UAM 41, Southern Nazarene 38 — The Boll Weevils are 0-5 following a 56-28 loss to 1-4 Oklahoma Baptist, the conference’s newest member. Southern Nazarene, meanwhile, has lost 27 consecutive games. Somebody has to win. We’ll give the Weevils the edge since it’s their homecoming game.

Southern Arkansas 34, Oklahoma Baptist 25 — The Muleriders are 3-2 following their 55-20 win at Southern Nazarene. Oklahoma Baptist will provide a bit more of a challenge for SAU, which began the season with victories over Southwestern Oklahoma and Northwestern Oklahoma before falling to Harding (giving up 70 points in that one) and Arkansas Tech.

Post to Twitter

College football: Week 3

Thursday, September 17th, 2015

I was thinking about Jack Crowe early Saturday afternoon.

I was keeping an eye on a television monitor during a late lunch in west Little Rock, and it appeared that Jacksonville State was about to upset Auburn on the Plains.

Jacksonville State, you see, was Crowe’s last stop as a head coach. He’s no longer there, but he was on my mind as Auburn was forced to score in the final minute of play just to get the game to overtime. The two schools, which are only 108 miles apart, were playing for the first time.

Crowe was still the coach back on Labor Day weekend of 2010 when Jacksonville State went to Oxford, Miss., and stunned Ole Miss with a two-point conversion in the second overtime for a 49-48 win over a Rebel team that had led 31-10 at the half.

And, of course, it was Labor Day weekend in 1992 when Crowe’s University of Arkansas team fell to the Citadel. Crowe was axed the next day by Frank Broyles, the UA athletic director. I remember getting into my father’s pickup following a successful dove hunt in a field across the Ouachita River from Arkadelphia and being stunned when we turned on the radio and learned that Arkansas was trailing late.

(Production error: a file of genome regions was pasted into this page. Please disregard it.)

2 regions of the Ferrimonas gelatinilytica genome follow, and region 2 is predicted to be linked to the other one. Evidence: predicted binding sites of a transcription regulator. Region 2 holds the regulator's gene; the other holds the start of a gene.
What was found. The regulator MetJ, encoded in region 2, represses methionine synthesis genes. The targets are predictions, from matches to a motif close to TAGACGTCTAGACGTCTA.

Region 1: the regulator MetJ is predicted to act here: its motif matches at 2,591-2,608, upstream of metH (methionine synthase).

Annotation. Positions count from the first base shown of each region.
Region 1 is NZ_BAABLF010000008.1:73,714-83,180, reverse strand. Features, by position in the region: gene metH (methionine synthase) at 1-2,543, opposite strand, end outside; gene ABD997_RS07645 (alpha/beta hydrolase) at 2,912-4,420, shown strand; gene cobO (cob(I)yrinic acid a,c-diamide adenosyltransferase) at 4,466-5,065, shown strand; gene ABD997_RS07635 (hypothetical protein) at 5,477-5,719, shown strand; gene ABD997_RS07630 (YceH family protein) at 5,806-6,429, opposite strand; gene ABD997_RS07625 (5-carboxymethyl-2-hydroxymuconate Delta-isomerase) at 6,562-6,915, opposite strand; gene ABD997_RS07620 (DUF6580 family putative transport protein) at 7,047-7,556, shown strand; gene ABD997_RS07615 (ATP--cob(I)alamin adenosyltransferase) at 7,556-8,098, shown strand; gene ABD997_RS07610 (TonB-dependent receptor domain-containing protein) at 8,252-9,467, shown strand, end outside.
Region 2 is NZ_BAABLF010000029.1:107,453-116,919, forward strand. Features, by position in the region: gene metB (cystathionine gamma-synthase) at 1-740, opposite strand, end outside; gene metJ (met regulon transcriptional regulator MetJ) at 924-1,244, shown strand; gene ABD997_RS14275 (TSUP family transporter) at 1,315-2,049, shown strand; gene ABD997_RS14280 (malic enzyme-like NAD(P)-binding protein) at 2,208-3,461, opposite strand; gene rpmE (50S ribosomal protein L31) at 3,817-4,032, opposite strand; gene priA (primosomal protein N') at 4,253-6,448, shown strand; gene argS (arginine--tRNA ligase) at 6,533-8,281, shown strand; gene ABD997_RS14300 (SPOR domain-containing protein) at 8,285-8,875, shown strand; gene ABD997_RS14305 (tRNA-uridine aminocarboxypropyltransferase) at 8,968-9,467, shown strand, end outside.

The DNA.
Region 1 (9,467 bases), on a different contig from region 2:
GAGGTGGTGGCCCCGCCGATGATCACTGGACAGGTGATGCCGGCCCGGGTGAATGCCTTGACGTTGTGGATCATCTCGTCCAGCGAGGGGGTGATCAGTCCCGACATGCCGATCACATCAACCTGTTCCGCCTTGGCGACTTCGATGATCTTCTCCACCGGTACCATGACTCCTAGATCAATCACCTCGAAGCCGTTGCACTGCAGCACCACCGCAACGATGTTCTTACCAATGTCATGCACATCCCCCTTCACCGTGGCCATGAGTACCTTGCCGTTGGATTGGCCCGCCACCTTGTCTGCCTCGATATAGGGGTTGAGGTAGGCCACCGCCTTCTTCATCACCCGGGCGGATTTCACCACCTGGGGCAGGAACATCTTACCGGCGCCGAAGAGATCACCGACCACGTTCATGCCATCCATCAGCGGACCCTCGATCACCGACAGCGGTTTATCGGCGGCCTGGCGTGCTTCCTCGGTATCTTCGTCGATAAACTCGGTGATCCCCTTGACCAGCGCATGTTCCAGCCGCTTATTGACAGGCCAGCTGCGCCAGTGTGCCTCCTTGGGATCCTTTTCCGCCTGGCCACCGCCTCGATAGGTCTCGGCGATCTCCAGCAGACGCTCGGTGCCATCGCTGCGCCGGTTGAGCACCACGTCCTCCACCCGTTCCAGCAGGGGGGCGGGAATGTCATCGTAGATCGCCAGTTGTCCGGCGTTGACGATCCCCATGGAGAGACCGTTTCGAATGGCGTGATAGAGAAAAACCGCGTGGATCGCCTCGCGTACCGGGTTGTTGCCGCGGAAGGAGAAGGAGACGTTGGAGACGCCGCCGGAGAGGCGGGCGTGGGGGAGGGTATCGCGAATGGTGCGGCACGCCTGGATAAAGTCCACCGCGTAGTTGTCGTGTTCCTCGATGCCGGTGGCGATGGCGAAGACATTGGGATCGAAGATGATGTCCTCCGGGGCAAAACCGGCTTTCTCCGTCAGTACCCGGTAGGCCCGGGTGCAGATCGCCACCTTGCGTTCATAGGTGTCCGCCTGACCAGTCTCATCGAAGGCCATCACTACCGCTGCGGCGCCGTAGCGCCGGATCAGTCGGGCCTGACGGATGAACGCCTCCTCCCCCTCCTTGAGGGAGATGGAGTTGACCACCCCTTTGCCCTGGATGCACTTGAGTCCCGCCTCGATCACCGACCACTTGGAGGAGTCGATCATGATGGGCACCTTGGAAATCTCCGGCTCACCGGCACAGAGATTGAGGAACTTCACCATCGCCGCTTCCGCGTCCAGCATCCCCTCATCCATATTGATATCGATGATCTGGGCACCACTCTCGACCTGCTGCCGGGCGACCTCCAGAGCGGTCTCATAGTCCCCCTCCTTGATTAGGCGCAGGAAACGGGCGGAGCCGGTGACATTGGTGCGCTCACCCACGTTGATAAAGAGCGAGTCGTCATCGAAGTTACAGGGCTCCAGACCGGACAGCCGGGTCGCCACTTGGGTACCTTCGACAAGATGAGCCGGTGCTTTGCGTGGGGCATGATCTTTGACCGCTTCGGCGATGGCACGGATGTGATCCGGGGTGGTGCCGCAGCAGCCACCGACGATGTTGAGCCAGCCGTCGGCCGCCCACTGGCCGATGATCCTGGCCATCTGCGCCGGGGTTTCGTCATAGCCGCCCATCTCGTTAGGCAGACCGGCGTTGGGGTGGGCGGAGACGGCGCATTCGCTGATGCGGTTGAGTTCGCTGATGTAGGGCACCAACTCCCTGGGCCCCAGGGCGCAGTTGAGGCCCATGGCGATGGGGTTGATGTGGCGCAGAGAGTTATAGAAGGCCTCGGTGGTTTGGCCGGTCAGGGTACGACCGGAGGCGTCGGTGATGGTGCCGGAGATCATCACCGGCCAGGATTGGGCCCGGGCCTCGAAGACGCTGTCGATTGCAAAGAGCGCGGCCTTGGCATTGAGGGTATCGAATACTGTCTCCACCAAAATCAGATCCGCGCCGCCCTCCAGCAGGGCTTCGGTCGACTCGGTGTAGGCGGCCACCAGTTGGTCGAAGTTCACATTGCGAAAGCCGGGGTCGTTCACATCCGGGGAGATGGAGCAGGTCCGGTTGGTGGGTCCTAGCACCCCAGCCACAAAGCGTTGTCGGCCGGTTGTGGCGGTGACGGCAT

I was the political editor of the Arkansas Democrat-Gazette at the time. The next day, I was in Hot Springs to cover the welcome-home rally the city was throwing for Gov. Bill Clinton. It already was becoming evident that Clinton was going to be elected the next president of the United States. I was certain my story from Hot Springs would be at the top of the front page the next morning. That was not to be the case. When I called the newspaper to ask how much room I had for the next day’s story, I was told: “Keep it tight. Frank Broyles just fired Jack Crowe.”

It was interesting that I was thinking about Crowe last Saturday afternoon since the Razorbacks would lose a game later in the day that was Citadelesque in nature.

I knew there were problems for the Hogs at about 6 p.m. when I glanced down at my phone while preparing for the broadcast of Ouachita’s home game against Southeastern Oklahoma. I noticed that numerous people were posting messages that began: “Holy Toledo!”

What was most depressing in the hours that followed was seeing the social media crowd blame the loss on a stadium rather than a lack of preparation and a lack of execution.

I hate excuses.

It was the stadium’s fault?

Arkansas fans have always been good at whining about officiating, but blaming a stadium for a loss was a new one for me.

Here are a few of the lowlights:

— Toledo limited Arkansas to three points on three second-half drives that went inside the 10.

— Toledo broke Arkansas’ streak of having held seven consecutive opponents scoreless in the first quarter.

— It was Toledo’s first victory ever over a ranked team on the road and its first victory against a Southeastern Conference team.

— The Razorbacks are 1-5 in Little Rock since 2012.

— It was Bret Bielmea’s first nonconference home loss in 10 seasons as a head coach.

Obviously, I missed my pick for that game. But the record was still 8-2 in Week 2, making the Southern Fried blog 18-2 for the season.

Let’s get to the picks for Week 3: